Posted writes queue 46 is flushed in one of several situations. In the first instance, posted writes queue 46 is flushed in response to I/O driver 10 generating a request to read data from one of the I/O device 14 registers. Flushing posting writes queue 46 and writing to registers in I/O device 14 before reading data therein ensures that only reliable data is returned to I/O driver 10 upon request.
The posted writes queue 46 is also flushed when it becomes full. After each write request is posted, USB mini-driver 40 accesses posted writes queue 46 to determine whether space is available for subsequent write requests. If the mini-driver determines that there is no space available for subsequent write requests, mini-driver 40 issues the command which flushes posted writes queue 46.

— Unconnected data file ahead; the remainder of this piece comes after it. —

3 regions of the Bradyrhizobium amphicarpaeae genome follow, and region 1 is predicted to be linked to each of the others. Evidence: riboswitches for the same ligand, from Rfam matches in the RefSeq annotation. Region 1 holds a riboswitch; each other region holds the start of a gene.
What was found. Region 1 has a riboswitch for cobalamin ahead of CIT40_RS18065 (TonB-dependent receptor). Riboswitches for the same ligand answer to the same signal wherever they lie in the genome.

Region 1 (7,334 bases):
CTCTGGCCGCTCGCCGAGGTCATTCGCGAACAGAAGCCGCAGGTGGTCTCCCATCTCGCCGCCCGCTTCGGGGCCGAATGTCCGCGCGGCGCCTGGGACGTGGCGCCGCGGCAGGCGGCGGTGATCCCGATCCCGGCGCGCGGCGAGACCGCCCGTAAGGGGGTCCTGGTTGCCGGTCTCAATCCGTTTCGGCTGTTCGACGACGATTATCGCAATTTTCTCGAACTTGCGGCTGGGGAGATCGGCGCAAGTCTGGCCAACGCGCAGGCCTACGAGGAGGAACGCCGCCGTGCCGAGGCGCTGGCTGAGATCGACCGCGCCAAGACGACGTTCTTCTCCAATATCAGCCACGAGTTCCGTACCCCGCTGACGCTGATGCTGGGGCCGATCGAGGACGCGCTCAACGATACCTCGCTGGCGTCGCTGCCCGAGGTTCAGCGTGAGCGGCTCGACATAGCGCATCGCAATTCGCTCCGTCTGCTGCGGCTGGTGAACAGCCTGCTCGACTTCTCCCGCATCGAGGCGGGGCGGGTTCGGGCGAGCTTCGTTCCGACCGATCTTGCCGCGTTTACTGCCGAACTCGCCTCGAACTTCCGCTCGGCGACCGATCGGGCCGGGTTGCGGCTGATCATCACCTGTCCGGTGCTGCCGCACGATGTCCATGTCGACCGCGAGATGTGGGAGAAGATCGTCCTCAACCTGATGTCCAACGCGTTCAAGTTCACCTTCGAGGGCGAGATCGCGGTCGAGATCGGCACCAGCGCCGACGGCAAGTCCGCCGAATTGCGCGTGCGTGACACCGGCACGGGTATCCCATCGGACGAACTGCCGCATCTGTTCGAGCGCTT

Mini-driver 40 will also issue a flush command if it determines that the most recently stored write request is directed to an I/O device 14 register which is nonpostable. All registers of I/O device 14 can be categorized in one of two groups: postable and nonpostable. Usually, nonpostable registers include any register that can enable or disable the I/O device 14 from generating an interrupt (for example, the IMR3 register in the TNT482). Nonpostable registers may also include unused or rarely accessed registers. All other registers are postable. It is imperative that nonpostable registers in I/O device 14 are written to upon I/O driver requests with as little delay as possible. To achieve this goal, USB mini-driver 40 accesses postability LUT 48 after each write request is posted. Postability LUT 48 is a data structure which indicates the postability or nonpostability of each I/O device register to which a write request is directed. The postability LUT 48 is accessed using the addresses of the I/O device registers. USB mini-driver accesses postability LUT 48 with the register address of write request most recently posted. That is, the register address of the write request is used to access, or address, particular locations within the LUT 48 containing postability information. If the postability LUT 48 indicates that the targeted register is nonpostable, USB mini-driver 40 issues the command to flush posted writes queue.